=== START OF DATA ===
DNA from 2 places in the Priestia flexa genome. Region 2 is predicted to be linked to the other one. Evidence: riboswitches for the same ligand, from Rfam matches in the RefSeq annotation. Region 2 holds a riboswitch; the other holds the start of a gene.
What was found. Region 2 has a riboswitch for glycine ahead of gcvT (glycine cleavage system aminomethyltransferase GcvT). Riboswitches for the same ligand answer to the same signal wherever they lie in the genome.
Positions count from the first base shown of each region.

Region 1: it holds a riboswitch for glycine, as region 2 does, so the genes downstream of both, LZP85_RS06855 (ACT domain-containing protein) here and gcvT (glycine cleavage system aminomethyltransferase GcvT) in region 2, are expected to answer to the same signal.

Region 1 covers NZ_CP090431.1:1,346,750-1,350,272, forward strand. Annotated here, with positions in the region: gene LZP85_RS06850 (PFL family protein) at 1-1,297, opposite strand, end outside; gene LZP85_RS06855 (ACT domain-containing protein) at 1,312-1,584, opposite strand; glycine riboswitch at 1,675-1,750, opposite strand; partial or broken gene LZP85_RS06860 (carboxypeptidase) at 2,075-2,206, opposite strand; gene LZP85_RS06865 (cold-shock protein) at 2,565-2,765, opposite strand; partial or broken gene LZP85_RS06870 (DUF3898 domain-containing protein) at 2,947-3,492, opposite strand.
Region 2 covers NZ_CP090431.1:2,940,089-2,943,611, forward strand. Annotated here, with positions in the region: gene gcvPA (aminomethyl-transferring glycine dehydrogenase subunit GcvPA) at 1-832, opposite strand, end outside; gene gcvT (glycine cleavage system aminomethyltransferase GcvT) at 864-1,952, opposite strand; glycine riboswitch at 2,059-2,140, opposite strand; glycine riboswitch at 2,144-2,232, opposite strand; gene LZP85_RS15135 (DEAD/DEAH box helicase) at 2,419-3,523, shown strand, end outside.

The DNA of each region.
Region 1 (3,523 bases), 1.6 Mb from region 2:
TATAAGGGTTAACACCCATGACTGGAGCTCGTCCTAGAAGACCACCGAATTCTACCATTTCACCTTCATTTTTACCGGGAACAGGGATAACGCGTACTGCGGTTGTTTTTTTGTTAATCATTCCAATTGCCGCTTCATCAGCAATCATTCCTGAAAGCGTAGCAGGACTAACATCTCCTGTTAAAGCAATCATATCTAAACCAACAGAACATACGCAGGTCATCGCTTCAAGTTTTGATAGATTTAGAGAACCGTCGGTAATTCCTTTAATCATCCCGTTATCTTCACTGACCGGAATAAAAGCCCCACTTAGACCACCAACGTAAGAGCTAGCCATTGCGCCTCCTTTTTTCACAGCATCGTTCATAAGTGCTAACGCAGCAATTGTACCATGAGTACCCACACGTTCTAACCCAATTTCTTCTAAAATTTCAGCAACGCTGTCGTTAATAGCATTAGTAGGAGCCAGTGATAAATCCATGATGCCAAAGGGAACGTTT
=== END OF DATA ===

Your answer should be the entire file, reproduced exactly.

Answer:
DNA from 2 places in the Priestia flexa genome. Region 2 is predicted to be linked to the other one. Evidence: riboswitches for the same ligand, from Rfam matches in the RefSeq annotation. Region 2 holds a riboswitch; the other holds the start of a gene.
What was found. Region 2 has a riboswitch for glycine ahead of gcvT (glycine cleavage system aminomethyltransferase GcvT). Riboswitches for the same ligand answer to the same signal wherever they lie in the genome.
Positions count from the first base shown of each region.

Region 1: it holds a riboswitch for glycine, as region 2 does, so the genes downstream of both, LZP85_RS06855 (ACT domain-containing protein) here and gcvT (glycine cleavage system aminomethyltransferase GcvT) in region 2, are expected to answer to the same signal.

Region 1 covers NZ_CP090431.1:1,346,750-1,350,272, forward strand. Annotated here, with positions in the region: gene LZP85_RS06850 (PFL family protein) at 1-1,297, opposite strand, end outside; gene LZP85_RS06855 (ACT domain-containing protein) at 1,312-1,584, opposite strand; glycine riboswitch at 1,675-1,750, opposite strand; partial or broken gene LZP85_RS06860 (carboxypeptidase) at 2,075-2,206, opposite strand; gene LZP85_RS06865 (cold-shock protein) at 2,565-2,765, opposite strand; partial or broken gene LZP85_RS06870 (DUF3898 domain-containing protein) at 2,947-3,492, opposite strand.
Region 2 covers NZ_CP090431.1:2,940,089-2,943,611, forward strand. Annotated here, with positions in the region: gene gcvPA (aminomethyl-transferring glycine dehydrogenase subunit GcvPA) at 1-832, opposite strand, end outside; gene gcvT (glycine cleavage system aminomethyltransferase GcvT) at 864-1,952, opposite strand; glycine riboswitch at 2,059-2,140, opposite strand; glycine riboswitch at 2,144-2,232, opposite strand; gene LZP85_RS15135 (DEAD/DEAH box helicase) at 2,419-3,523, shown strand, end outside.

The DNA of each region.
Region 1 (3,523 bases), 1.6 Mb from region 2:
TATAAGGGTTAACACCCATGACTGGAGCTCGTCCTAGAAGACCACCGAATTCTACCATTTCACCTTCATTTTTACCGGGAACAGGGATAACGCGTACTGCGGTTGTTTTTTTGTTAATCATTCCAATTGCCGCTTCATCAGCAATCATTCCTGAAAGCGTAGCAGGACTAACATCTCCTGTTAAAGCAATCATATCTAAACCAACAGAACATACGCAGGTCATCGCTTCAAGTTTTGATAGATTTAGAGAACCGTCGGTAATTCCTTTAATCATCCCGTTATCTTCACTGACCGGAATAAAAGCCCCACTTAGACCACCAACGTAAGAGCTAGCCATTGCGCCTCCTTTTTTCACAGCATCGTTCATAAGTGCTAACGCAGCAATTGTACCATGAGTACCCACACGTTCTAACCCAATTTCTTCTAAAATTTCAGCAACGCTGTCGTTAATAGCATTAGTAGGAGCCAGTGATAAATCCATGATGCCAAAGGGAACGTTT